Studies of the Therapeutic Efficacy of Selected Micronutrients in Malaria.

Iribhogbe, O.I (2014)

A Thesis Submitted to the School of Postgraduate Studies, University of Lagos.

Thesis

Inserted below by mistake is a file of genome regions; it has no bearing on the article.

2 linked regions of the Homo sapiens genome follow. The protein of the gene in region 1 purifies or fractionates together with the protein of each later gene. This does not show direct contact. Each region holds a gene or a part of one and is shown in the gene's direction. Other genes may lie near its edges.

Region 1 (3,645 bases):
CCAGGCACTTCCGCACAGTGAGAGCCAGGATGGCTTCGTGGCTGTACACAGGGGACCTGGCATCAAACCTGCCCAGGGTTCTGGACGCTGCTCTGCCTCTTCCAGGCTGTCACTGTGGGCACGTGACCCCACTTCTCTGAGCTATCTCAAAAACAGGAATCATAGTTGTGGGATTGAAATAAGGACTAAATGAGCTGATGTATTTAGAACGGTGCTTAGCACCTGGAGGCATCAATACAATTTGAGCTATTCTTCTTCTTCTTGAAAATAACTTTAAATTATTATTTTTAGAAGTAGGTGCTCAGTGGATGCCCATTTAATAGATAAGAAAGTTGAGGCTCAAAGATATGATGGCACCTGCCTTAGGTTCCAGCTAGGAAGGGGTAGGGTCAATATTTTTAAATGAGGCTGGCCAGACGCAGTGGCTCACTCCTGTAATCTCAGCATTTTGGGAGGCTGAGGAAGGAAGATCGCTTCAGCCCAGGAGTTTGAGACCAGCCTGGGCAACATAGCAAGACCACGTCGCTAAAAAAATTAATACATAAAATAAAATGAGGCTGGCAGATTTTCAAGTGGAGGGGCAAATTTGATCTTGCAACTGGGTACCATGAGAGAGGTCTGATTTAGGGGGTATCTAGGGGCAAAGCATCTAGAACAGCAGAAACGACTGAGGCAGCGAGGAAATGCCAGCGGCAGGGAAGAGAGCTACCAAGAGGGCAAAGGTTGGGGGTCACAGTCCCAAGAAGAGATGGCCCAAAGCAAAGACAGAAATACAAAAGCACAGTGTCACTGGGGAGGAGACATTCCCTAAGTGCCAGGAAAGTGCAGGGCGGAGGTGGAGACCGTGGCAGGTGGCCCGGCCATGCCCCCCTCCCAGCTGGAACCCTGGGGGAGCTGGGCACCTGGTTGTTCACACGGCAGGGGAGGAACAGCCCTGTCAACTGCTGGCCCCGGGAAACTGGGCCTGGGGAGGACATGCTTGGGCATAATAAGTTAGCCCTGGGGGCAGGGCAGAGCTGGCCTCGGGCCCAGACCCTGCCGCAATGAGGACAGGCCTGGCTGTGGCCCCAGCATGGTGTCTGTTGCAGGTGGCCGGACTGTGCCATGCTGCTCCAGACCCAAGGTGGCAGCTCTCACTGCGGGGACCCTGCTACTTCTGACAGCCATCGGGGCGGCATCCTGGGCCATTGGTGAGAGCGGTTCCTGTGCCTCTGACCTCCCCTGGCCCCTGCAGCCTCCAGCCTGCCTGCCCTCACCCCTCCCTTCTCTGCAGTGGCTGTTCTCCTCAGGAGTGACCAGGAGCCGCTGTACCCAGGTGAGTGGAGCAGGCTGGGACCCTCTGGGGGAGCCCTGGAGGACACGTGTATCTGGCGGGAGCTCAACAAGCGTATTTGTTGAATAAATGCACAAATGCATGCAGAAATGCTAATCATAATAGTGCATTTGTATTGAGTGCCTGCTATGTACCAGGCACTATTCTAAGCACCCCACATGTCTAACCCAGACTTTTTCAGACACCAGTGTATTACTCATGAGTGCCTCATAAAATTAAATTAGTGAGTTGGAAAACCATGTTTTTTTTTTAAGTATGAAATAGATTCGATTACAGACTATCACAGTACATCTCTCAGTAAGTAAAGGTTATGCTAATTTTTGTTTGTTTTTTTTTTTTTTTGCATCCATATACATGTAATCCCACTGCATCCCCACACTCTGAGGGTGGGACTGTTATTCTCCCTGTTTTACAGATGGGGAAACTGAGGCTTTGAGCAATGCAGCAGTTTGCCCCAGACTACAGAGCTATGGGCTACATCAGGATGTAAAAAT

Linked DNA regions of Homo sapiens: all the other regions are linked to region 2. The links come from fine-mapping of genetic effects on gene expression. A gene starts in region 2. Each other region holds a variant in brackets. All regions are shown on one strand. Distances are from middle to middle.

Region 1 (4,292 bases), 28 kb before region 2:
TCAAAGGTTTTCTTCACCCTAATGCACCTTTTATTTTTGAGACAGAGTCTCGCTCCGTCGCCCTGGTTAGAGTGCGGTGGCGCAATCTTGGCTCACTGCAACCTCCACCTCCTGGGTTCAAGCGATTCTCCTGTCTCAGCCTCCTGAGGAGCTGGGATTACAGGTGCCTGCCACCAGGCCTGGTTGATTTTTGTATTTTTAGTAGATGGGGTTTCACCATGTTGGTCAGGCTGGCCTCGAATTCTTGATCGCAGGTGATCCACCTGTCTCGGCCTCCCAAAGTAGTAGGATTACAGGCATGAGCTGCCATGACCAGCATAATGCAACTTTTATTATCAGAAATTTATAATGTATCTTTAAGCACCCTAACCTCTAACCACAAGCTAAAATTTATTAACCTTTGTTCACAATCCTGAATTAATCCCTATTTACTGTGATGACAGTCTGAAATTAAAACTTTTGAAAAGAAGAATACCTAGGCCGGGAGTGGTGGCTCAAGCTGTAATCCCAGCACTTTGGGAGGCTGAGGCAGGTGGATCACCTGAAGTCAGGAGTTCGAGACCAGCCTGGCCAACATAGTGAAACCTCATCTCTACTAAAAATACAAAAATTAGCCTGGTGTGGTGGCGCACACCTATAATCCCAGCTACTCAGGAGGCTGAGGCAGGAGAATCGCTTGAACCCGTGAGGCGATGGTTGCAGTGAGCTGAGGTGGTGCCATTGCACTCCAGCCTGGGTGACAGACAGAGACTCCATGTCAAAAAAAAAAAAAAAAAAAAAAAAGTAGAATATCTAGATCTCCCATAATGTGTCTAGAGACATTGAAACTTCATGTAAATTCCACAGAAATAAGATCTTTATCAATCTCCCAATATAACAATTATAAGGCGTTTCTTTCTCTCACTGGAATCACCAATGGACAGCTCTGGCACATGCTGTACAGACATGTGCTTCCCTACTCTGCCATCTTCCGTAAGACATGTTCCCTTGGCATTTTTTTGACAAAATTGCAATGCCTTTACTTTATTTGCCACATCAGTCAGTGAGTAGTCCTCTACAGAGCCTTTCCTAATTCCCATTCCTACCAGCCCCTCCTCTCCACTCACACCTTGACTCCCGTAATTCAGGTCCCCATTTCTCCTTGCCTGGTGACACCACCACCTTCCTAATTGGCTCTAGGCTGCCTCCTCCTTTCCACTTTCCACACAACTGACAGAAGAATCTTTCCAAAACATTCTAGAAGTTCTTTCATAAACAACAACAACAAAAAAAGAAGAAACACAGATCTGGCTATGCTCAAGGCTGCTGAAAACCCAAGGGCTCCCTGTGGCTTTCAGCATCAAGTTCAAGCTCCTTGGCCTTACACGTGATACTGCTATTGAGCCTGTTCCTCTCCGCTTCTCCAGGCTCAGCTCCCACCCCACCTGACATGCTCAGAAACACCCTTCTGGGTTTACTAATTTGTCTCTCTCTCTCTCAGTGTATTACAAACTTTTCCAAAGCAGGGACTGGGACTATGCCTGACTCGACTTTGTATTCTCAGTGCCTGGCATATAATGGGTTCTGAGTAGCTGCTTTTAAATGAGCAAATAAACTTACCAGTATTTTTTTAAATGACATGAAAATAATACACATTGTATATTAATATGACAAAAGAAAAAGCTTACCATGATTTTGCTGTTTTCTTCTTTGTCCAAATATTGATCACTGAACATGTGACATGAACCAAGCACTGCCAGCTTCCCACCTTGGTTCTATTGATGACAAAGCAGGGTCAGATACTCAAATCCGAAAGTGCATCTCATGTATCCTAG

The role of selected antioxidant micronutrients in the course and therapy of malaria was elucidated in vivo and in a randomized controlled clinical trial. In this study, the rodent malaria model using Plasmodium berghei (NK-65 chloroquine sensitive and chloroquine resistant ANKA strain) was used. In the first stage of the experiment, a 4 day suppressive test was conducted using 40 mice of either sex weighing 20.05±0.02 g which were inoculated intraperitoneally with 1 x 107 million Plasmodium berghei infected erythrocyte and were administered with 0.2 ml of distilled water, 0.2 ml of vehicle; Tween 80 (control and vehicle group), chloroquine 25 mg/kg (standard drug group), vitamin A 60 mg/kg, vitamin E 100 mg/kg, selenium 1 mg/kg, zinc 100 mg/kg and vitamin C 200 mg/kg ( represent test group D, E, F, G, H respectively which were administered orally) 3 hours post inoculation. Similarly, curative, curative synergistic and prophylactic tests were done. In the randomized controlled clinical trial, 150 participants (6 months-5 years) were recruited for the study from Faith-dome Medical Centre and Central Primary Health Centre Ekpoma, Edo State Nigeria, after obtaining ethical clearance from the ethical review Board of the Edo State Ministry of Health. The participants were randomized into 15 cohorts of 10 patients each. The patients in the active comparator group or control group were administered with oral doses of standard artemisinin based combination therapy, while the interventional cohorts were administered varying combinations of antimalarials (Artesunate or Amodiaquine) and micronutrients (vitamin A, vitamin E, zinc and selenium). Results showed that selenium demonstrated significant (P < 0.05) chemosuppressive (82.01%) and schizonticidal activity (76.16%) when compared with control during the 4 day suppressive and 4 day curative test respectively. Curative synergistic study (using chloroquine resistant ANKA strain) showed that the artesunate + selenium combination group (2.40±0.40 days), had a more rapid parasite clearance time when compared with the artesunate + chloroquine group (2.60±0.24 days). This was significant (F = 13.83; P< 0.05) when compared to control and between groups. Findings from the clinical trial revealed that a more rapid parasite clearance time (PCT) was observed in the Artesunate + vitamin A + zinc treated group (26.00±4.82 hours) when compared with the active comparator groups (Amodiaquine + Artesunate; 27.00±3.00 hours and Artemether + Lumefantrine; 29.33±3.53 hours). Conclusively, the use of varying bi-combinations of antioxidant micronutrients as well as with standard antimalarials have been shown by this study to be of immense benefit in malaria therapeutics, hence this option should be explored as a low cost effective strategy in the management of acute uncomplicated falciparum malaria.

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